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“Worst flooding case I have seen”: Brian Hayes on Limerick

Despair: Geraldine Fitzgerald, Island View Terrace, outside her home while her belongings are dumped in a skip following the floods at the weekend, as Minister Brian Hayes surveys the damage done in St Mary's Park. Picture: Brian Arthur/ Press 22.

Despair: Geraldine Fitzgerald, Island View Terrace, outside her home while her belongings are dumped in a skip following the floods at the weekend, as Minister Brian Hayes surveys the damage done in St Mary's Park. Picture: Brian Arthur/ Press 22.

  • by Anne Sheridan
 

MINISTER Brian Hayes said the flooding in Limerick is the worst he has seen in the country, and agreed that a “humanitarian crisis” exists in the city’s northside.

Hundreds of residents in King’s Island affected by the worst floods in living memory can avail of a national €10m flood relief fund, though Minister for Finance Michael Noonan has pledged that additional funds will be made available if necessary.

“I’m in this job three years and have seen maybe 15 cases (of flooding), but nothing as bad as this. This is the worst case I’ve seen, given the concentration of flooding, covering about 300 houses. This is a very acute situation,” said Minister Hayes, OPW.

As hundreds of residents watched their worldly possessions being dumped into skips this week, Minister Hayes promised: ““We’re committed to this community in the days, weeks and months ahead because this is a big job in front of us all here, to get the best possible solution.”

“Of course, people are traumatised, but they want to see the Government and local authority working with them and we’re committed to doing that. The people here are facing an appalling situation, that’s why we all have to put our shoulder to the wheel. It’s really important that all the local authorities and the national agencies work together on this. I don’t want to see any bickering on this. We’ve a task to do here and we all have to measure up to that task,” he said.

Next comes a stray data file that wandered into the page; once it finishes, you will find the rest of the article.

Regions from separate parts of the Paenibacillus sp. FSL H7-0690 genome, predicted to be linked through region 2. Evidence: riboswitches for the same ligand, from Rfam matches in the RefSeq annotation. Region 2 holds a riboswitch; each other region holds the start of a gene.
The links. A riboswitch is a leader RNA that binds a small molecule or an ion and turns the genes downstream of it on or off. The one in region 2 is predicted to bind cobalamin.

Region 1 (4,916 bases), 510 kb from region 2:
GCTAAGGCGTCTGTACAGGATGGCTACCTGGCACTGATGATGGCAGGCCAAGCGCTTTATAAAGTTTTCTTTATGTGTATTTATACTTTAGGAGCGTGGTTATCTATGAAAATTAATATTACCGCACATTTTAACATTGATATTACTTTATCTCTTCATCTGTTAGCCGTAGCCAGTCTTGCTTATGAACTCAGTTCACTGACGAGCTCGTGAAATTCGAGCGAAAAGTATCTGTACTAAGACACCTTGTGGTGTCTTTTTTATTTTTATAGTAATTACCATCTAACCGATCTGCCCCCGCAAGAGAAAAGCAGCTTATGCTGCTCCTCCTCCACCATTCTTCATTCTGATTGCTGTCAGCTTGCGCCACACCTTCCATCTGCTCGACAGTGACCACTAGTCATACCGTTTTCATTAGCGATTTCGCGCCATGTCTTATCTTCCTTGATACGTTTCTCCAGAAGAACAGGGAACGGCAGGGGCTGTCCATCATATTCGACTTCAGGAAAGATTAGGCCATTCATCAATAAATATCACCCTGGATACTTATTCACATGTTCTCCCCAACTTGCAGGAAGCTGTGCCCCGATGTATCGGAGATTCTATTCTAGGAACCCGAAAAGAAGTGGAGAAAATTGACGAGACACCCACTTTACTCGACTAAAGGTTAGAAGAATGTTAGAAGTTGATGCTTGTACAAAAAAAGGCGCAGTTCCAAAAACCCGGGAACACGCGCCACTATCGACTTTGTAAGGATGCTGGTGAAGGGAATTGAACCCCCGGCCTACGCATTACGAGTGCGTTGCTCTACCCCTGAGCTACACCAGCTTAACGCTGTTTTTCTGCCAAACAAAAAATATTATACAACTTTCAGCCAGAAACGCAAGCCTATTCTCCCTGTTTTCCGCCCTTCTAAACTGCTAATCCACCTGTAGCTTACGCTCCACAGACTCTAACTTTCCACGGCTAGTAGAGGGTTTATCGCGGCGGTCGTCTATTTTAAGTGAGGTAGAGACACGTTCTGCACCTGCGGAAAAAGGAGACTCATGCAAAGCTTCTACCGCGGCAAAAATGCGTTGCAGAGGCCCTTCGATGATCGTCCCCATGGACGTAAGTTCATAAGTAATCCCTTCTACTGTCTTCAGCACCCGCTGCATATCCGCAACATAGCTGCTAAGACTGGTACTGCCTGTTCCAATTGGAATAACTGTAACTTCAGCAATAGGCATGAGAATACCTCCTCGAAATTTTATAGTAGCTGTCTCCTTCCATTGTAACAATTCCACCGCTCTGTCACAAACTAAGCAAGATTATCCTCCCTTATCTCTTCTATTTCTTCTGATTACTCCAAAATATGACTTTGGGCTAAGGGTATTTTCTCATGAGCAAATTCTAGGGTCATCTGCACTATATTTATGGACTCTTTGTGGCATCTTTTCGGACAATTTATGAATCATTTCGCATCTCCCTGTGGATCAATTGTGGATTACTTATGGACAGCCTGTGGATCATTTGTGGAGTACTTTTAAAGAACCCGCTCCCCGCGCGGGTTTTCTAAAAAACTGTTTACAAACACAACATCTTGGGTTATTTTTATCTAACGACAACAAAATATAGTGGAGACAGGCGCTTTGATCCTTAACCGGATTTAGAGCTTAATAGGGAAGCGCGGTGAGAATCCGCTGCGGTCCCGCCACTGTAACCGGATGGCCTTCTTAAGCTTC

He added that the State has to ensure that “people in this area never, ever have to go through this appalling situation again”.

As he and Minister Noonan were met with angry and upset residents on St Ita’s Street in St Mary’s Park this Monday - 48 hours after the floods hit - the Limerick minister tried to reassure the crowds.

“We know how much you suffer, but we must move on and try and fix it,” he said.

He added that they will do “everything we can”.

One woman, whose home was destroyed in the floods which ravaged the most economically vulnerable part of the city, shouted above the crowds: “Are ye still charging for water? We can sell it to ye now instead of ye charging us.”

With further high tides expected this week. the Minister said immediate measures will be taken to strengthen flood defences, along with long-term preventative measures.

“I think we all now believe in climate change and must make more provisions for higher tides. The defences that are here, with the new climates we’re having all around the world, are no longer adequate. We’ll put in temporary defences in the next week or so, and permanent defences so that when high tides come again they’ll have a meter and a half extra,” he said.

In a statement released to the Limerick Leader, the ESB said that water has been released from Parteen Weir every day since Christmas day, but added that it “does everything within its power to alleviate the worst effects of flooding along the entire Shannon” and is in constant communication with local authorities.

 

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